A “Thanksgiving Hymn” for Lincoln

“The President’s Hymn,” William Augustus Muhlenberg. 1864

This is a guest post by Mark Dimunation, chief of the Rare Book and Special Collections Division.

On October 3, 1863, following the hard-fought Union victory at Gettysburg, President Abraham Lincoln asked the nation to commemorate the event in a spirit of gratitude by celebrating November 26, 1863, as an official day of Thanksgiving.

Secretary of State William Seward penned the address for Lincoln.  In it, the nation was called upon to set aside the fourth Thursday of November in the years to come as a national holiday. This was in part a gesture back to 17th- and 18th-century America, when days of humility and thanksgiving were announced as a means to unite the population in a moment of gratitude and prayer.

George Washington called for a day of “Public Thanksgiving and Prayer,” when he stepped into his first term as the nation’s first president. The practice fell to the side after Thomas Jefferson took office, as he rejected the overt religious tones of such a proclamation. No further official Thanksgiving announcements were made until Lincoln called upon the nation in 1863.

The Rev. William Augustus Muhlenberg, a prominent Episcopal clergyman, educator, and the founder of St. Luke’s Hospital in New York City, was so taken by Lincoln’s proclamation that he wrote the lyrics for a hymn, “Give Thanks All Ye People” (music by Joseph W. Turner) as a celebration of the moment.  The hymn was a metrical version of the President’s address.

In a letter to the editor of the New York Times on November 17, 1863, Henry W. Bellows, an American clergyman and president of the United States Sanitary Commission, revealed the impetus behind Muhlenberg’s hymn: The President’s proclamation “made our ‘Harvest Home’ a National Festival; a significant and blessed augury of that ‘more perfect Union,’ in which, with God’s blessing, the war shall leave us as a people.”

It was only fitting, Bellows suggested, that the hymn be called “The President’s Hymn.”

He wrote: “Solicitous to have the highest authority given to the use of this National Hymn, I obtained the reluctant consent of its writer (author also of the music to which it is set) to ask our Chief Magistrate’s permission to style it ‘The President’s Hymn.’  The Secretary of State, through whom the application was made, telegraphed me a few hours afterwards the President’s leave — in the decisive style which has now become so familiar to our people – ‘Let it be so called.’  May we not hope that millions of our people will, on Nov. 26, be found uniting in this National Psalm of Thanksgiving, and that ‘The President’s Hymn’ will be the household and the Temple song of that solemn and joyful day?  It will help to join our hearts as citizens thus to blend our voices as worshippers; and the blessings of Union, Liberty and Peace will sooner descend on a people that can thus unite in its praise and hosannahs.”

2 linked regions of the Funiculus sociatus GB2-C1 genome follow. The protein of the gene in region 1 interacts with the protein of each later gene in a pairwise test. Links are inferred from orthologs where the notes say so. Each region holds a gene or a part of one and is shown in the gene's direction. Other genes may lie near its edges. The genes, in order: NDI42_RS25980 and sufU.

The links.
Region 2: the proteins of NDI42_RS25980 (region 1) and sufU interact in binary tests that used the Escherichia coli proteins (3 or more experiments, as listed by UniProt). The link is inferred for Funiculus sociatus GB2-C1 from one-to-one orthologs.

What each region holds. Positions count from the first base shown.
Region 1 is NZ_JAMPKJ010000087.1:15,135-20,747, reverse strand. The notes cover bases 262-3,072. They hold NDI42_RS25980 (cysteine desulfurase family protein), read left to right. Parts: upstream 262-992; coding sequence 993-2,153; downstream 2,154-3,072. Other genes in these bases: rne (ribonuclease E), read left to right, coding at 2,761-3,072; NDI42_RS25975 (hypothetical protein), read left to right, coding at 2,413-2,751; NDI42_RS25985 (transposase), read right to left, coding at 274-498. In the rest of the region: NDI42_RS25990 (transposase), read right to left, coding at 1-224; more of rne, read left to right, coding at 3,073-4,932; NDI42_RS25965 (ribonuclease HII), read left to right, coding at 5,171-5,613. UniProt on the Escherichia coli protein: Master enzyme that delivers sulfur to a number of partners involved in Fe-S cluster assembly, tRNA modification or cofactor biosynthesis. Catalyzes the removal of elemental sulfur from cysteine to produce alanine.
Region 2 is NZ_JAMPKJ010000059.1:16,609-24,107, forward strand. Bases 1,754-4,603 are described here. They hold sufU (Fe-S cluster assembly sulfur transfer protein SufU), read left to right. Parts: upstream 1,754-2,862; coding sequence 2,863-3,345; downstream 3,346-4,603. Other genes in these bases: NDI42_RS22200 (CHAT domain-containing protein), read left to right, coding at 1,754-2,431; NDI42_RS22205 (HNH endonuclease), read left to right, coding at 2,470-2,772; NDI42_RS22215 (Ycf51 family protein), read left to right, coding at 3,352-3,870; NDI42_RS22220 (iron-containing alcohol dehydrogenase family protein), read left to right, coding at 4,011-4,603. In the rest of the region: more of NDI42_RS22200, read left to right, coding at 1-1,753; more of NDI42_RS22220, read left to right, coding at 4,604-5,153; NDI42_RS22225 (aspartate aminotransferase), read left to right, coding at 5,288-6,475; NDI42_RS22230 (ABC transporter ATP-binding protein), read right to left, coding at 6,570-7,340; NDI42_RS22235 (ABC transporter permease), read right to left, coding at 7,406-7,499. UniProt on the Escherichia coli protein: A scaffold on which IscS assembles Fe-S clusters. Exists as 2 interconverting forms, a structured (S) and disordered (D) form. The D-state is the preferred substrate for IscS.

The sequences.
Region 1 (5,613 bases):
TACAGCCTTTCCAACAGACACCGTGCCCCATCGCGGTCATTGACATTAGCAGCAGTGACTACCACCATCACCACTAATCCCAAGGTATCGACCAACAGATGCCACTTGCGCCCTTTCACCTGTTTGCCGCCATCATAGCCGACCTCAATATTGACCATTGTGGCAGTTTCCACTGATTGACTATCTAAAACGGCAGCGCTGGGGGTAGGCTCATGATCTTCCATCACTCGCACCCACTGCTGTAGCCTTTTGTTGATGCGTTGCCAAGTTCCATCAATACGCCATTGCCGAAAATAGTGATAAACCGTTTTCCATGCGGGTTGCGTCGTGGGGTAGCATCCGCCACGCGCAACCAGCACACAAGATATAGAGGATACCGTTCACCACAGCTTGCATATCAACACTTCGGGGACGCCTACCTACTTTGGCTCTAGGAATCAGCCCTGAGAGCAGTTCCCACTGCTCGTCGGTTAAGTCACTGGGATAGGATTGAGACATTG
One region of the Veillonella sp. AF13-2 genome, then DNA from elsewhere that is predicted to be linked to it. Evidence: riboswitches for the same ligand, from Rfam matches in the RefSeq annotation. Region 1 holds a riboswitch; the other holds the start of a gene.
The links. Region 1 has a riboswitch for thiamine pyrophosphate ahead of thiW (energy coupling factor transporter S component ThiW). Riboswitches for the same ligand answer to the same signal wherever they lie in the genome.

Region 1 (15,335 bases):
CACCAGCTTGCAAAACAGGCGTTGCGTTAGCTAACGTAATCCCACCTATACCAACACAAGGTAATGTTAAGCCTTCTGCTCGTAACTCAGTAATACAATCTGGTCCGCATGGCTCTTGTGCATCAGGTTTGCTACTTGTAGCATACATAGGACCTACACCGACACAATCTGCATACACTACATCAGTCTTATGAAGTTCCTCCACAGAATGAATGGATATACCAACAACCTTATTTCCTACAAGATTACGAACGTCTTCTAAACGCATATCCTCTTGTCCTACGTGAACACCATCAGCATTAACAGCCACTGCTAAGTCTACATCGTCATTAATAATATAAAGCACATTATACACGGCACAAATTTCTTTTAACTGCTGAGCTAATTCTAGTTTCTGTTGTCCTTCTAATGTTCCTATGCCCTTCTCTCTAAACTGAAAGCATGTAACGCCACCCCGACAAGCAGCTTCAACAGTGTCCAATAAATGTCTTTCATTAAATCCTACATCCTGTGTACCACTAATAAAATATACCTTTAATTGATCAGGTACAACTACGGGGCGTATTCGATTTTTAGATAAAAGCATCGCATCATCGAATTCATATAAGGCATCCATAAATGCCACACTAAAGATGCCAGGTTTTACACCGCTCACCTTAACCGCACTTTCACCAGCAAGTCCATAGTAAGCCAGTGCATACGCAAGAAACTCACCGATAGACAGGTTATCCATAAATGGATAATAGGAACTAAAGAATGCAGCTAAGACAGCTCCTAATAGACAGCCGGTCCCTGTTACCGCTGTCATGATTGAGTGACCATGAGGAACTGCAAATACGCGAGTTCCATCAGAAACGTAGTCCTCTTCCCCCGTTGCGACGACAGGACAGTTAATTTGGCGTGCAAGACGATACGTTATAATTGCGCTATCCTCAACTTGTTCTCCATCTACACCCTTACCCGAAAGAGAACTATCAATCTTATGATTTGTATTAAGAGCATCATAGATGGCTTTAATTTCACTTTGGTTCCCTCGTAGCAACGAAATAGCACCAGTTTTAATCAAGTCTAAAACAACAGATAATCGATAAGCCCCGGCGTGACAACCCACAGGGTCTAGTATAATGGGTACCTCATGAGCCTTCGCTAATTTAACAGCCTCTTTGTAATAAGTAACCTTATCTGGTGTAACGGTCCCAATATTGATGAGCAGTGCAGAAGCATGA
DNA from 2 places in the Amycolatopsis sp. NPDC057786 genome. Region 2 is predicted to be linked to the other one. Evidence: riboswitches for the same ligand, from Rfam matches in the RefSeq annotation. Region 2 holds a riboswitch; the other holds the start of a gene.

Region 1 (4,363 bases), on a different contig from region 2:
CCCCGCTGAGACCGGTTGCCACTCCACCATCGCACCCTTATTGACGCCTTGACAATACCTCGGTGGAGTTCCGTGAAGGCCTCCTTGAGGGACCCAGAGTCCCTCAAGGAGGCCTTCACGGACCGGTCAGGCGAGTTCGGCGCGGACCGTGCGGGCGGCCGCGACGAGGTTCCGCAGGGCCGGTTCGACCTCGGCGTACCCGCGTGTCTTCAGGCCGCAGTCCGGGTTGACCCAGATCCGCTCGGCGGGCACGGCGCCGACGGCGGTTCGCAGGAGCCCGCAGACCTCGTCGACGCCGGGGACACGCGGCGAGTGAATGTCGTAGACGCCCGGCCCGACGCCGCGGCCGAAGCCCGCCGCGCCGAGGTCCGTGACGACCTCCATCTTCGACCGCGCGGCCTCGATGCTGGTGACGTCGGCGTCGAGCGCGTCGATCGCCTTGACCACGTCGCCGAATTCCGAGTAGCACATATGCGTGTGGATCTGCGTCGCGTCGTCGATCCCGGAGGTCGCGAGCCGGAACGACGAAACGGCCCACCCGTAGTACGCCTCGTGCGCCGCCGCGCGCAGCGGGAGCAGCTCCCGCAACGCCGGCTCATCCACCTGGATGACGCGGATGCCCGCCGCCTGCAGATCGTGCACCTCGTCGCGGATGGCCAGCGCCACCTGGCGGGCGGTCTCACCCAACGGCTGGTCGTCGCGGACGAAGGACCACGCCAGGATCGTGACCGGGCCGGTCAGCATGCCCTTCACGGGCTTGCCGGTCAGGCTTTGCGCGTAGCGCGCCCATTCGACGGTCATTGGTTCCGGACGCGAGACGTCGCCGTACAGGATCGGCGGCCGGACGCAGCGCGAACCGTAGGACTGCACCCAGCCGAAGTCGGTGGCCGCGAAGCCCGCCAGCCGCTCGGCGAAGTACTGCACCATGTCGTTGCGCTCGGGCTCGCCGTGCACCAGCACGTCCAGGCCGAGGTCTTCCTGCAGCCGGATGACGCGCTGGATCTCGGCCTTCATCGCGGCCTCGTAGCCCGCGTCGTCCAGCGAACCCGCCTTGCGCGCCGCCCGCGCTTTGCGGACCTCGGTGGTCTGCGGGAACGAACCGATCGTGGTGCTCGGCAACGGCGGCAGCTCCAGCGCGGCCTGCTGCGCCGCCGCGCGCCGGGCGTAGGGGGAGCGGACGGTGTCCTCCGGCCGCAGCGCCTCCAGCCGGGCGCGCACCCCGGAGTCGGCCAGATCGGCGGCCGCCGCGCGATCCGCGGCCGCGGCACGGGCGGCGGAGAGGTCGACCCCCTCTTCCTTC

“Give thanks, all ye people, give thanks to the Lord,
Alleluias of freedom, with joyful accord,
Let the east and the west, north and south roll along,
Sea, mountain and prairie, one thanksgiving song.”

The hymn did not take hold in the American mind, but Congress officially made Thanksgiving a national holiday in 1870, although the fourth Thursday in November date was not designated. President Franklin D. Roosevelt moved up the date by a week late in the Depression in an attempt to lengthen the Christmas shopping season, but it proved extremely unpopular. Congress passed a bill that officially designated the last Thursday in November as the date in October 1941, and Roosevelt signed it that December. It has been observed on that date ever since.

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